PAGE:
Above the Law

As previously discussed, getting a clerkship can be one of the most stressful things law students go through. Here’s what you’ll need in your clerkship application.

Focus on What YOU Control
With all the hype about how crazy the clerkship process is, it’s easy to lose sight of the other side of the picture – what you DO control.

You’ve got control over your application, where you apply, and, to a lesser extent, your recommenders. So let’s discuss strategies for each of these things.

Tell a Story with Your Application
Your clerkship application consists of a cover letter, a résumé, a writing sample, and your law school transcripts (and other transcripts, if requested). You’ll also need several letters of recommendation, but we’ll get to that later.

As with any application package, your clerkship application needs to tell a story about why YOU are the perfect candidate to clerk for this particular judge.

What are judges looking for? Clerks who are intelligent, hard working, and easy to get along with. Being personable is critical! Imagine having to spend an entire year working closely with someone who’s a nightmare to be around. That’s an evaluation every judge who considers hiring you is making.

In any clerkship, you’ll do a lot of legal research and writing. Therefore, your application should emphasize these skills. Consider including details on any long substantive writing you’ve done in law school or undergrad, and tailor your job descriptions to focus on your research and writing experience. Of course, your application itself should be free of typos and other mistakes, because it’s an example of your writing prowess!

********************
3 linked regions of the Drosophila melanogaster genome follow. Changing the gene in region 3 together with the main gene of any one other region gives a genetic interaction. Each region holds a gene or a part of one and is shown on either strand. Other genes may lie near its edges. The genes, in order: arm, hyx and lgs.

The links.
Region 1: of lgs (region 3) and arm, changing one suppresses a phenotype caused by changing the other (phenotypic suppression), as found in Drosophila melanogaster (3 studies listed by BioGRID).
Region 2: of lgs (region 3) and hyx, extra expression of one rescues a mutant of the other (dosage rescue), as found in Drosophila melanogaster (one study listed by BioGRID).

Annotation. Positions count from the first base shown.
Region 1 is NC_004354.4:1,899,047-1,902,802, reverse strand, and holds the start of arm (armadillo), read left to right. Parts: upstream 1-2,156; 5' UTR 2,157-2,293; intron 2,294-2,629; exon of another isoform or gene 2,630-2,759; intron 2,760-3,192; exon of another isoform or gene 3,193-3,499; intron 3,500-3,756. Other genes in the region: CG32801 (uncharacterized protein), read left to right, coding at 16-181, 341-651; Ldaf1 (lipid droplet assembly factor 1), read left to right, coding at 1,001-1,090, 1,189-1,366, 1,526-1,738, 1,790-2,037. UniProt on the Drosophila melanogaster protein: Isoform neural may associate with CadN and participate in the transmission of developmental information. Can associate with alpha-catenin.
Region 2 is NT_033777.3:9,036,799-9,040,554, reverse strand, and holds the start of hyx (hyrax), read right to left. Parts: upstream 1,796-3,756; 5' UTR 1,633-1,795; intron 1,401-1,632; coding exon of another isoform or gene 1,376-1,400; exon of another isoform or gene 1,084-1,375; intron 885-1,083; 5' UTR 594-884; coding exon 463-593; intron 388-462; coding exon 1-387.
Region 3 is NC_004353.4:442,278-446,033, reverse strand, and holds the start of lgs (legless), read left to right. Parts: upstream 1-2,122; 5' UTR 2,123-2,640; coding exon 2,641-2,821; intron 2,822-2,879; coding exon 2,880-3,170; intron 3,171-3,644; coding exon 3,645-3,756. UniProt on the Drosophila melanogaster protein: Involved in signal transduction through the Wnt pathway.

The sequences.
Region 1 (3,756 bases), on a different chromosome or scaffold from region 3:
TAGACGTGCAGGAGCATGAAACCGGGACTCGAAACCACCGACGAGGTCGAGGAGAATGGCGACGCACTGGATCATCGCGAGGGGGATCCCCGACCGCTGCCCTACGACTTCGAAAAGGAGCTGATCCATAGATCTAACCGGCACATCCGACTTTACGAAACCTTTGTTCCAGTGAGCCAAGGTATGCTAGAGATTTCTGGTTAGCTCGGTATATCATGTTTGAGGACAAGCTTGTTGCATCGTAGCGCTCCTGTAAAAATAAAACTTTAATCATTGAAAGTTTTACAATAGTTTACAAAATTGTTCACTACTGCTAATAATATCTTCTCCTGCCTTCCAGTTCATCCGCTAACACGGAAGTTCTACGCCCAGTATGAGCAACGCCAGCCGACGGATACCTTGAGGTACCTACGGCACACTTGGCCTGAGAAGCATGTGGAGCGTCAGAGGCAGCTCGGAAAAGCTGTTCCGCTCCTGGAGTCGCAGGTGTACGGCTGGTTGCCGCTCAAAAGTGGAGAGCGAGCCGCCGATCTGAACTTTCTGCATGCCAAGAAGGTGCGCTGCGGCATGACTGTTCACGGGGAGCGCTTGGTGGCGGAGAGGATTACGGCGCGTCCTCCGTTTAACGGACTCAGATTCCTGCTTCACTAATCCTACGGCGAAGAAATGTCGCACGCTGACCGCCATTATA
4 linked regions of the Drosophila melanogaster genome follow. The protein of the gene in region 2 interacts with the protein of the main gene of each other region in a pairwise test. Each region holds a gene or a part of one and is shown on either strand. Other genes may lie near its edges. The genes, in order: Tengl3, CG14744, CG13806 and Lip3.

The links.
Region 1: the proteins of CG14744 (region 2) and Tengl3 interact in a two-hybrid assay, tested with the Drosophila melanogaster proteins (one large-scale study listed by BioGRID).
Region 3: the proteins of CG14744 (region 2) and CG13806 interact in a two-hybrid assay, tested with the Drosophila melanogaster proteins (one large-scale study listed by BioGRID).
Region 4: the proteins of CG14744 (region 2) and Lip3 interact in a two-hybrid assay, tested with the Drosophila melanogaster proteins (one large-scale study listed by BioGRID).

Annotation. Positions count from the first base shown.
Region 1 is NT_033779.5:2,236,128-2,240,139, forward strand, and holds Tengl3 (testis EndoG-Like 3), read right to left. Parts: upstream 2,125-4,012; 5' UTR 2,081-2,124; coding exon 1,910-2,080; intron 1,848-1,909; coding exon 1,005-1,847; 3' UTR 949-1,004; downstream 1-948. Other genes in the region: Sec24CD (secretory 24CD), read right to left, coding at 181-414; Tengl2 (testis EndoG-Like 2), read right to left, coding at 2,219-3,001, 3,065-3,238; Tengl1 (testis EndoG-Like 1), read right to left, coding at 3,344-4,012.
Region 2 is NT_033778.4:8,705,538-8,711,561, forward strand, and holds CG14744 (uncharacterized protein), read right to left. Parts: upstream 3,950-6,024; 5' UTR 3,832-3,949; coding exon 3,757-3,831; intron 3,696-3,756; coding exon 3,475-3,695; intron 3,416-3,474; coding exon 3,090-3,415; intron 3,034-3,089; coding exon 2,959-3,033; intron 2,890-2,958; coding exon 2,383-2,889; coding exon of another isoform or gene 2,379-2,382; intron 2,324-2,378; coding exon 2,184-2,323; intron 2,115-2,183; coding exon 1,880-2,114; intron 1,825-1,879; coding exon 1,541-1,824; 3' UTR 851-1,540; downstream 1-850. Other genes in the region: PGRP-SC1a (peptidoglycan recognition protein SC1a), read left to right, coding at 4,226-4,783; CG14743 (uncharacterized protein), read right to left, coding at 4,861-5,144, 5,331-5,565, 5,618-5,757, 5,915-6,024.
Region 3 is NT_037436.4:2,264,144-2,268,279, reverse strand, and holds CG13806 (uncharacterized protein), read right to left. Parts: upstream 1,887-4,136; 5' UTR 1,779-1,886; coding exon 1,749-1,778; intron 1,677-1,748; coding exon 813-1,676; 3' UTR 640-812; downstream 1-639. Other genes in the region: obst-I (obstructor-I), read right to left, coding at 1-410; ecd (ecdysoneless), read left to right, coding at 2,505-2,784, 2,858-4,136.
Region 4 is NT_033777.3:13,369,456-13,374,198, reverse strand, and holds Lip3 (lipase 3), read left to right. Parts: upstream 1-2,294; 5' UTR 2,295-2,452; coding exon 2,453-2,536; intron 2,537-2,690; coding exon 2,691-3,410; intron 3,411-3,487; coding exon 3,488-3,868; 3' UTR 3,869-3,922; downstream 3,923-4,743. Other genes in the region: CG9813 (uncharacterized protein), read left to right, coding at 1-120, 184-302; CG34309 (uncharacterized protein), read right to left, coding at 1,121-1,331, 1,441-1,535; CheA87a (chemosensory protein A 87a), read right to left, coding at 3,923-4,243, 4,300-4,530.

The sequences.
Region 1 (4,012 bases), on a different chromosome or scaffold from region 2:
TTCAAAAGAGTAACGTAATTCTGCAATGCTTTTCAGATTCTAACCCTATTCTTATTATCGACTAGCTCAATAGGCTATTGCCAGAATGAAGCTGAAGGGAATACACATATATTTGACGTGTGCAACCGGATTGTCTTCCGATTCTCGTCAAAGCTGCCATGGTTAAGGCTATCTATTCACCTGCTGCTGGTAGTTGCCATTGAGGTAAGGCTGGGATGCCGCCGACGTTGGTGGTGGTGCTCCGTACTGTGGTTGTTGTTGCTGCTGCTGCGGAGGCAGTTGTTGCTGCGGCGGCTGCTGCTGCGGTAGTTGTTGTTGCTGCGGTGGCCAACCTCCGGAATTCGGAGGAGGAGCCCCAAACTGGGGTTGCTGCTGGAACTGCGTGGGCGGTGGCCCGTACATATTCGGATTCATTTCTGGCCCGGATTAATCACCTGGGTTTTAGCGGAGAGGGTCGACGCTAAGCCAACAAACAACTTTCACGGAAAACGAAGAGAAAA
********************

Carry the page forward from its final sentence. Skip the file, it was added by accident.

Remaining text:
Don’t neglect your cover letters. Although they’re formulaic, they’re not unimportant. At a minimum, offer some reason you’re applying for this particular clerkship in this particular location. Why are you interested in clerking for a trial judge? Why this location? It’s always nice, of course, if you have some reason for applying to this particular judge (and, if you do, feel free to mention it), but that’s not strictly necessary. What is necessary is that you convey a genuine interest in the type of court and the location. If you can’t come up with any reason you’d want to spend a year in a given location, don’t apply there. Chances are good you won’t get
the job anyway.

Finally, the writing sample. Personally, I think it’s fine to submit a slightly longer clerkship writing sample, because your writing skills are of paramount interest. So, perhaps you submit your entire Note or an entire seminar paper, instead of the 5-page excerpt that you used for your non-clerkship job applications. But don’t make
it any longer than necessary! And, naturally, it should be your own work. A heavily edited Note or brief isn’t appropriate, but an earlier draft would be fine.

Aim for Stellar Letters of Recommendation
Because a clerk’s personality is so important, having strong letters of recommendation is critical. Hopefully by the time you apply for clerkships, you’ve developed strong relationships with at least a few professors at your school. If not, you’ll have to work with what you’ve got.

Your recommendations should come from law professors who can comment with authority on your academic and personal characteristics. In an ideal world, each of your recommenders would be a well-connected, high-profile scholar, but that’s unrealistic for most students. Instead, think about professors who know you personally – as more than just a face in a large lecture class.